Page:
Abraham Berger, a Skver Hasid, admitted sex attacks

dren, and other vulnerable people, from harm is a priority for the Met Police, and we have a team of officers dedicated to identifying and arresting

child abuse offenders who operate online.” • Anyone with further details about Berger should call 101 or the NSPCC on 0808 800 5000.

Abuse victims at higher risk in lockdown The chief executive of a charity supporting Jewish victims of sexual abuse and their families says Charedi abuse survivors facing more barriers to getting help during the pandemic. Migdal Emunah’s Yehudis Goldsobel told Jewish News its support groups could not meet at the moment for safety reasons but many clients did not have internet access, or if they did

lacked a private place to speak. “This means that while we are able to move some clients to virtual counselling... others are only able to communicate via text message.” This, she said, adds an extra layer of trauma to address. Goldsobel added: “Our clients are feeling extremely isolated and some are suicidal. Many of our cases have multi-generational

victims. This results in us having several of our staff supporting different individuals within the family unit. “Our staff are being stretched beyond anything we imagined and we are concerned for how we continue to get through this year supporting some of the most vulnerable members of our community.”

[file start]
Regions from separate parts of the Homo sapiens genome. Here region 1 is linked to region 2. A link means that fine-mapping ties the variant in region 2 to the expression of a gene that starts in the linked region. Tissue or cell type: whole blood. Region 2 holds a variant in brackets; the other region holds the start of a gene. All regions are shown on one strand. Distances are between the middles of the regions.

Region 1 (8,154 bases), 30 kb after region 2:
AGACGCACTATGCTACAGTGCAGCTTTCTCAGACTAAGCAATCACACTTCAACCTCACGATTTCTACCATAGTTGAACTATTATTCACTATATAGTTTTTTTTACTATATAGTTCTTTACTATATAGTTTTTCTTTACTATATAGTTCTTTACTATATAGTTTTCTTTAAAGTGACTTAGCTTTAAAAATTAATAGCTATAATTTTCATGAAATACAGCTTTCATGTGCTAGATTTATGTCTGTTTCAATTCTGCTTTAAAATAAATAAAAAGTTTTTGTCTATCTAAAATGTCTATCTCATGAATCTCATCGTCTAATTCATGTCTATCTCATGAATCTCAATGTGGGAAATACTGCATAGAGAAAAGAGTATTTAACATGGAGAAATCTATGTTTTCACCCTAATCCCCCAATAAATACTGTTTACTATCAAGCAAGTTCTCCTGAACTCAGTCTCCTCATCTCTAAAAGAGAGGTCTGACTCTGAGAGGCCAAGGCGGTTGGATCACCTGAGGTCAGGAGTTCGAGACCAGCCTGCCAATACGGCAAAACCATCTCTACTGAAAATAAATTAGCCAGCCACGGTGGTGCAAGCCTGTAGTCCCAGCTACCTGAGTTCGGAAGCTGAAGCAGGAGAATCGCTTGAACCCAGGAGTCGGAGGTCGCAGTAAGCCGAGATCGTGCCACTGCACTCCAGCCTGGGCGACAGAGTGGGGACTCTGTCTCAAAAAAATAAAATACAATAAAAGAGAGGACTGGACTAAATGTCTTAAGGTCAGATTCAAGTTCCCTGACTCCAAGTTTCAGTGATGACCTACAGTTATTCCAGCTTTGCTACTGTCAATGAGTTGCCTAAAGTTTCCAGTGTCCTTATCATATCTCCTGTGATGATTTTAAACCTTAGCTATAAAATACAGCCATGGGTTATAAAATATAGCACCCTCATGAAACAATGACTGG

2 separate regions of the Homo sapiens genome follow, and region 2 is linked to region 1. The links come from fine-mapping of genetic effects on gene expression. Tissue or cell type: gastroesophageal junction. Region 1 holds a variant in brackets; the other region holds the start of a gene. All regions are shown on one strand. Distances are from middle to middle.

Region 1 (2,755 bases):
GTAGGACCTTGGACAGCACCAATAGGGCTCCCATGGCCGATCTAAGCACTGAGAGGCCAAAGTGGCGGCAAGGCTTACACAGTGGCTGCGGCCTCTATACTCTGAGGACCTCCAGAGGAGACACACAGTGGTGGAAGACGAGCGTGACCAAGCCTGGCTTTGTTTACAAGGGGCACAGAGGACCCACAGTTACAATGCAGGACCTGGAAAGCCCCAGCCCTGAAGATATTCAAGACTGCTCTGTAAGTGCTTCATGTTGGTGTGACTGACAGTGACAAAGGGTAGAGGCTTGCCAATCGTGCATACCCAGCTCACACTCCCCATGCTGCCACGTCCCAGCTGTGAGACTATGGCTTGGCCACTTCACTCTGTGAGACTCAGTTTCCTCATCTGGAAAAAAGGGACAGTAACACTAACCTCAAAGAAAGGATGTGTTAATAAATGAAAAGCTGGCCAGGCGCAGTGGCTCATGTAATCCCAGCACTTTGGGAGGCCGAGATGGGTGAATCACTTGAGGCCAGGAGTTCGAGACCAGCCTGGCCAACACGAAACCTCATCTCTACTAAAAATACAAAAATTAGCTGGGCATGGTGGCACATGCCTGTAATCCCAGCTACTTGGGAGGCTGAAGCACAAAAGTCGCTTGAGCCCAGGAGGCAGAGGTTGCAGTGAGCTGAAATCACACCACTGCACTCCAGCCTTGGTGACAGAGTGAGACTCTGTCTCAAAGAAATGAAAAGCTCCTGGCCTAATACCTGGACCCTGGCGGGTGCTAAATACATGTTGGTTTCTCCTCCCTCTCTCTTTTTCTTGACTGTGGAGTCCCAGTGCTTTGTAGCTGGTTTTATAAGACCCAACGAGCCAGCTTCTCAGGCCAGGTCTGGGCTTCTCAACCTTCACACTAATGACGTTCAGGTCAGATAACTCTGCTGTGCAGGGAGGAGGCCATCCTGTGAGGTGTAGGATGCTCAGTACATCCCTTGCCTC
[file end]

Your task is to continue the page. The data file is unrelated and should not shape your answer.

JEWISH BOOKS BANKROLLED Two of Britain’s best known Jewish banking bosses have agreed to fund the curator of Hebraica and Judaica at Oxford University’s Bodleian Libraries for the next 25 years. Sir Victor Blank and Lord Rothschild have secured the role described Kennicott manuscript as “guardian of one of the most significant collections of Hebrew manuscripts in the world”. Together with the Rothschild Foundation Hanadiv Europe, Blank, a former Lloyds Bank chair, is to endow the post, which will now be renamed after him. The current post-holder is Dr César Merchán-Hamann, former head librarian at Leo Baeck College. Britain’s largest university library, the Bodlein holds an extraordinarily rich collection of early Hebrew and Yiddish printed books and manuscripts, including the 15th century Kennicott Bible, still with its original goatskin box-binding.